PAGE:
It can be upsetting to get a pay cut at your job. If your pay was recently cut, you might wonder whether you have any legal recourse. In some cases, it is legal for a company to cut an employee’s pay. In others, it is illegal. The employment lawyers at Swartz Swidler might be able to help you if your employer illegally reduced your pay.
A pay cut cannot be retroactive
When your employer reduces your salary, the reduction does not apply to the work that you have already completed. You must be paid what you agreed to work for. Your boss is allowed to reduce your salary, but he or she cannot reduce it without telling you about the pay cut in advance. If you don’t agree to the pay cut, you can choose to quit your job.
Notification of a pay cut
Employers must inform their employees about pay cuts before they work any hours at the new rate. Employers are not allowed to cut your pay because they are angry that you resigned or they are short.
When companies can lower pay
Companies sometimes are forced to reduce pay in order to remain open. If your employer is having problems with cash flow, the business might either be left with the choice of shutting down or cutting pay. It is critical that everyone gets the same percentage of salary reduction. Employers can also cut pay when there is a substantial change in job duties. For example, if you are demoted, your pay might also be cut.
When pay cuts are illegal
There are some situations in which pay cuts are illegal, including the following:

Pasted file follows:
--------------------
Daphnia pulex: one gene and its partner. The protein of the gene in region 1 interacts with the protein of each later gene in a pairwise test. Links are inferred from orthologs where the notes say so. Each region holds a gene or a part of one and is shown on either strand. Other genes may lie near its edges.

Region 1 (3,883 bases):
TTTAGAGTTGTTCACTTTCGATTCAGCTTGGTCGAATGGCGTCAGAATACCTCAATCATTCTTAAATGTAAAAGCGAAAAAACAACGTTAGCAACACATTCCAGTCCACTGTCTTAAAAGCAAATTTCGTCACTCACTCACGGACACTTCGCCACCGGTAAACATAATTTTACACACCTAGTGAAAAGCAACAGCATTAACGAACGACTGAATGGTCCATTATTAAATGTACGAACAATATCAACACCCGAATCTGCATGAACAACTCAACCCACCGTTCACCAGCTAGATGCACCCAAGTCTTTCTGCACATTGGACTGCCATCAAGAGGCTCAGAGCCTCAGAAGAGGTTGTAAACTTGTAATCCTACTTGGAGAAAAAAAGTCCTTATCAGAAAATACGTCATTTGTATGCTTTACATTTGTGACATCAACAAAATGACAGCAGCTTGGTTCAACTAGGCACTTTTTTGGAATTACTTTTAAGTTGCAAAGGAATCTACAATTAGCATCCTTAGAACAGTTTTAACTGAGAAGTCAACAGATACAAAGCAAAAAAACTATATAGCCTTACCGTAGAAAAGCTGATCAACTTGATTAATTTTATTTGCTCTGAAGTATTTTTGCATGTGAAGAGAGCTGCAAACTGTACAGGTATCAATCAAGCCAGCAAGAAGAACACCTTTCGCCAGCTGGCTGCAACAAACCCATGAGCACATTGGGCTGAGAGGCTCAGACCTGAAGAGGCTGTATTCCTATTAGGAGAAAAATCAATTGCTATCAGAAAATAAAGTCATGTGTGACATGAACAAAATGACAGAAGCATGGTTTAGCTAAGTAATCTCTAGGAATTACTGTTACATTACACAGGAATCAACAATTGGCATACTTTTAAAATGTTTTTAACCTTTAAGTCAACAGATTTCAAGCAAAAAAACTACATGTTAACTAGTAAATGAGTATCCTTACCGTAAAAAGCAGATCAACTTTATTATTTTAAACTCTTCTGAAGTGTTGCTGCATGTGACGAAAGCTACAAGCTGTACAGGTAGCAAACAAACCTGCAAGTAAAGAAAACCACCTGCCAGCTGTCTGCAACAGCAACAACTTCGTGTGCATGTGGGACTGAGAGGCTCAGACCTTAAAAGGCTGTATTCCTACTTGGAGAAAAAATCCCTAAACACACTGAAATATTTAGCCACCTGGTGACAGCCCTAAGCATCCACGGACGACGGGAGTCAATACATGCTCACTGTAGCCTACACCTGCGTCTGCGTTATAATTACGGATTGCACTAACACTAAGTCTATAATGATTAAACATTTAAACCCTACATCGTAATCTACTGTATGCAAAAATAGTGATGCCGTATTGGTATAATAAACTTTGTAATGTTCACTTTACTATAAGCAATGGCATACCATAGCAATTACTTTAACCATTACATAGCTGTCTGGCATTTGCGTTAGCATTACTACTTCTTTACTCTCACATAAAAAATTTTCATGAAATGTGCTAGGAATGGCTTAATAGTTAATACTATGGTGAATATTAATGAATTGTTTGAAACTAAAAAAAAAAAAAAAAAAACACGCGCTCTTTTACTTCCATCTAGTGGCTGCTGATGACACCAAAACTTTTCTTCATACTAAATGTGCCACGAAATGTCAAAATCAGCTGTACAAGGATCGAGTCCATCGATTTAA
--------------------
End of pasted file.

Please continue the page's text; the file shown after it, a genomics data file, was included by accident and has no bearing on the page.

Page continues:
- When there wasn’t a prior notification
- When the cut is applied retroactively
- When your pay is cut because you engaged in a protected activity
- When the pay cut is discriminatory
- When the pay cut forces you to earn less than the minimum wage
- When the pay cut violates an employment contract
What to do if your pay was cut illegally
If you believe that your employer reduced your pay illegally, you are able to file a complaint with your state’s department of labor. If you are still employed, you might want to try to work the issue out within the company before you file a complaint. Check with payroll to find out if it was a mistake. If the payroll department says that your pay is correct, talk to your boss. You can tell your boss that it is unlawful for your pay to be lowered without receiving a prior notice. If that doesn’t work, go over your boss’s head. If that still doesn’t work, contact the employment lawyers at Swartz Swidler for help. Call our office for a free consultation.